Many such mutations are lost when a chromosome with a new inversion is not passed on to offspring. But in other cases many descendants of the fly in which the mutation first occurred inherit the chromosome with the inversion, and in some cases the structurally modified chromosome will spread with each new generation until it is found in all the members of a given species. In this way, different Drosophila species come to have different genetic banding patterns. Their chromosomes thus act as a sort of genetic bar code, allowing separate species to be compared.
Beginning with the work of University of Hawaii geneticist Hampton Carson in the 1960s, researchers have used these banding patterns to work out the evolutionary history of the picture-winged drosophilids. If two species are descended from a single ancestral species, they will each inherit the bar code of their ancestor. At the same time, one of the daughter species may carry a new inversion that distinguishes it from its sister species, and it will pass this new marker on to any species that descend from it.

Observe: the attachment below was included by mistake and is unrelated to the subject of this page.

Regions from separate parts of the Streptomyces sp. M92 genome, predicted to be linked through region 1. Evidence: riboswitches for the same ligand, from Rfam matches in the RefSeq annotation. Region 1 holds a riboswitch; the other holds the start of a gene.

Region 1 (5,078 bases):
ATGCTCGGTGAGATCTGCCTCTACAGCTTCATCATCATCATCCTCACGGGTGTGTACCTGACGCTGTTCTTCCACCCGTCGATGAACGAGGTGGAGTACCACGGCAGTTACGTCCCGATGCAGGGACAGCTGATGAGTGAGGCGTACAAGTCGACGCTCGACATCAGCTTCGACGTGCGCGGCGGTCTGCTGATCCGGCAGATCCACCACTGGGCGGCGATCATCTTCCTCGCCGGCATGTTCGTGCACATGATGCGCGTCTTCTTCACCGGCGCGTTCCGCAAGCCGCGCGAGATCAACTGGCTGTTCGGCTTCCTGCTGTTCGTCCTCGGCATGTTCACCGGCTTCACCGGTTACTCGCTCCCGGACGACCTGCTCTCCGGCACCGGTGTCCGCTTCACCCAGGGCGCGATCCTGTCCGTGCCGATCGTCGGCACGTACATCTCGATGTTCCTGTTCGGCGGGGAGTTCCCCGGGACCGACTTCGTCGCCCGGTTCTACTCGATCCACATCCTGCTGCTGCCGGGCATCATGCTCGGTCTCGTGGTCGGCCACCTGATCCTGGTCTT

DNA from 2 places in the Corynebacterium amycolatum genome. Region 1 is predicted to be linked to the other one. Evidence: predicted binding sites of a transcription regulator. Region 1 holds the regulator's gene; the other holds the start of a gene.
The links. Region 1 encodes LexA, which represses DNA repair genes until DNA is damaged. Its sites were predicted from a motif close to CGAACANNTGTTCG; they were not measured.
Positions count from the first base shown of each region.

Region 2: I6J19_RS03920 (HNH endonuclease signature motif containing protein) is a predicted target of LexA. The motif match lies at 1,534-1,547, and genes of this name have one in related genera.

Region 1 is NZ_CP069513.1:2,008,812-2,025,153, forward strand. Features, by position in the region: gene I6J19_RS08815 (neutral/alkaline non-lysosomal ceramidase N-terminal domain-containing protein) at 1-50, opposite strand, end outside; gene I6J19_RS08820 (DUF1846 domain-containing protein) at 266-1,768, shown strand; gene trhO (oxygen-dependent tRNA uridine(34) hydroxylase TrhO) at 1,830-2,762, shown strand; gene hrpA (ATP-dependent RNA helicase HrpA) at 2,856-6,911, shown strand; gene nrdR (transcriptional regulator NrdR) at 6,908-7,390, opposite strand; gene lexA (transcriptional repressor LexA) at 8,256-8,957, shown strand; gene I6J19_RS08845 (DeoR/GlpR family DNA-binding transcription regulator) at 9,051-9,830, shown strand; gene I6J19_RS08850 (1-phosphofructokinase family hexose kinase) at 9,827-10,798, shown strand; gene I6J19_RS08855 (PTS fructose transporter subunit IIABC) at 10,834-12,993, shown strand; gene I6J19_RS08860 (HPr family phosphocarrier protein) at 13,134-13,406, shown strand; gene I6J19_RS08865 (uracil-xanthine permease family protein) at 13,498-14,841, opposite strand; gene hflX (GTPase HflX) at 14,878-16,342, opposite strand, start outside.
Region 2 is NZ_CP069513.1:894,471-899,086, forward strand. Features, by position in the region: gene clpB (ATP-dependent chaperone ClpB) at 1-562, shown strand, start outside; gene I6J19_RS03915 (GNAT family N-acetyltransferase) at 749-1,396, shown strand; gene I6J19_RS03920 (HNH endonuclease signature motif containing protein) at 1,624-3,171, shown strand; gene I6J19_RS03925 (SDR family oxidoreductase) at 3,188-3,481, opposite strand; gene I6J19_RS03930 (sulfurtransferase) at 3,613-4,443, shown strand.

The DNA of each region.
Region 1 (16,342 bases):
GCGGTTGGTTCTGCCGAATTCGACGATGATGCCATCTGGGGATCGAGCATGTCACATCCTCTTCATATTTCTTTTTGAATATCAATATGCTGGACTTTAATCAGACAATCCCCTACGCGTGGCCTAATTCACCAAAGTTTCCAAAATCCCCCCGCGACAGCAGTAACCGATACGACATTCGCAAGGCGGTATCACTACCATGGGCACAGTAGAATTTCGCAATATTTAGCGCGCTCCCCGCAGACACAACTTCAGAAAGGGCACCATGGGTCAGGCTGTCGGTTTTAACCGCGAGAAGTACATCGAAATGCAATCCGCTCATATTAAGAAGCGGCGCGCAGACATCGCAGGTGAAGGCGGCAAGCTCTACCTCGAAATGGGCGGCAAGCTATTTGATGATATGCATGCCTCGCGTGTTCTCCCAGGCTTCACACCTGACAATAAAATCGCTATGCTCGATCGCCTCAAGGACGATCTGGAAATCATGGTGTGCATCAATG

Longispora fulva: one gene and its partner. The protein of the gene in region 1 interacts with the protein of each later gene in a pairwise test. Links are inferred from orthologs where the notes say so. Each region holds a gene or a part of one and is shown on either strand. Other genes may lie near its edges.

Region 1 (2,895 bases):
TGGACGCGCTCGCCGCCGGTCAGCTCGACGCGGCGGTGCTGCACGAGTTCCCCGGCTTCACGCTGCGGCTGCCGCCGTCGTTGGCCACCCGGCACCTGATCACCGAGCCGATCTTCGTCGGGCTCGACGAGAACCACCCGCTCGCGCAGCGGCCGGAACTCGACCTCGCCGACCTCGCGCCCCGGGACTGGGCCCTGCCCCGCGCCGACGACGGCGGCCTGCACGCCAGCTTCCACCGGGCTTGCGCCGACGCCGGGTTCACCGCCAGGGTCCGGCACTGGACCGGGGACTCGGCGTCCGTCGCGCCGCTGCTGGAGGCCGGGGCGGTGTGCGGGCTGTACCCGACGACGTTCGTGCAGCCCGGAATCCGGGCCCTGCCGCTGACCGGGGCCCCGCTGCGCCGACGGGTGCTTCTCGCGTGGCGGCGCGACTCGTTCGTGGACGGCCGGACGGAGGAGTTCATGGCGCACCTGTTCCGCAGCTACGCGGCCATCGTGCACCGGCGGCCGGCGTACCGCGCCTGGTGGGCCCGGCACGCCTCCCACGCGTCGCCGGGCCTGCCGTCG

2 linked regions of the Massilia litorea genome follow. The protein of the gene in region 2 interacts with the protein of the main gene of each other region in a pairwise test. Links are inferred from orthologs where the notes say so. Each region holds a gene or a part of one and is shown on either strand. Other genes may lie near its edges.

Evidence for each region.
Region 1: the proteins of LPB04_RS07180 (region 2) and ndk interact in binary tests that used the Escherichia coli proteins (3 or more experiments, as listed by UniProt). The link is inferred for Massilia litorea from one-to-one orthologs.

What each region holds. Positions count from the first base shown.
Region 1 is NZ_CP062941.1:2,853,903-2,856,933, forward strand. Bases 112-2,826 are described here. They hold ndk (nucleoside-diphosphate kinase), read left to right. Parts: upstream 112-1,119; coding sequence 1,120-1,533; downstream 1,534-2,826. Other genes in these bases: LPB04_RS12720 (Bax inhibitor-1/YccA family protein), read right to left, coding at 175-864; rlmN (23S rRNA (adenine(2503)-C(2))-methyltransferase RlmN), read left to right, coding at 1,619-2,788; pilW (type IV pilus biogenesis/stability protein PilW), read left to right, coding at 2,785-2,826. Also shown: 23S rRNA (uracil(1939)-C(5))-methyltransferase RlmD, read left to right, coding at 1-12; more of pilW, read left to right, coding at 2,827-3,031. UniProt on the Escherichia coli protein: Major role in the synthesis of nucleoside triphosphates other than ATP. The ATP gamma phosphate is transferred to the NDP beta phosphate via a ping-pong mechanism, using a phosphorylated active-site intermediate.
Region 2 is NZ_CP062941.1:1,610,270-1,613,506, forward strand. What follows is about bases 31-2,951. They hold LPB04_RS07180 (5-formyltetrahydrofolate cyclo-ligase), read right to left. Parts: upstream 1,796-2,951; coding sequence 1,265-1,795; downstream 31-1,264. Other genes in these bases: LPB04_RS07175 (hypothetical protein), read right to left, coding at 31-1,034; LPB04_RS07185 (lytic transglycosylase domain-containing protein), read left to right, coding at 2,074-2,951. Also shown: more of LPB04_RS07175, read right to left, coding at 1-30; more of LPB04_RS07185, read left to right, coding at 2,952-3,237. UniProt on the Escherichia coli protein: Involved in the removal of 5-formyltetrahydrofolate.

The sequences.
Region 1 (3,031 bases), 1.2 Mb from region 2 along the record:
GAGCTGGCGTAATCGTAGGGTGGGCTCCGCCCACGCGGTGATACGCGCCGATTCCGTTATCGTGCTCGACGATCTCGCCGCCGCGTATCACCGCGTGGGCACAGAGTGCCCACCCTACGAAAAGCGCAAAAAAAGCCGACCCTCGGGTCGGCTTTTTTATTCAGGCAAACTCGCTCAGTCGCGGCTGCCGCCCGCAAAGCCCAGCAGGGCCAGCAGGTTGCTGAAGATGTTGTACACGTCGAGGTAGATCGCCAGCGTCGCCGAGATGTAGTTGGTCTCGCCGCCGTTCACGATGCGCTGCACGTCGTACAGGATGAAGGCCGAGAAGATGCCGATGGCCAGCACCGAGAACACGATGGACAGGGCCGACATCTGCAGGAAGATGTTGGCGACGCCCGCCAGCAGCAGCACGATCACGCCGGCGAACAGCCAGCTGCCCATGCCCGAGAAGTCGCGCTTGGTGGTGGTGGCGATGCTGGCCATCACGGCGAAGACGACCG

By studying these chromosomal banding patterns, biologists have reconstructed the sequence in which existing species of drosophilids moved from older islands to newer islands and formed new species. For example, the Big Island of Hawaii currently has 26 species of picture-winged drosophilids. Most of these species resulted from 15 founder events from the Maui complex of islands. In each of these events, a small group of flies (or perhaps a single fertilized female fly) journeyed from Maui or its surrounding islands to the Big Island. These founder events produced one or more drosophilid species that became distinct from the ancestral species they left behind. The remaining picture-winged species of the Big Island appear to result from three founder events from Oahu and one from Kauai. All of these species on the Big Island formed within the past half million years and are found nowhere else in the world.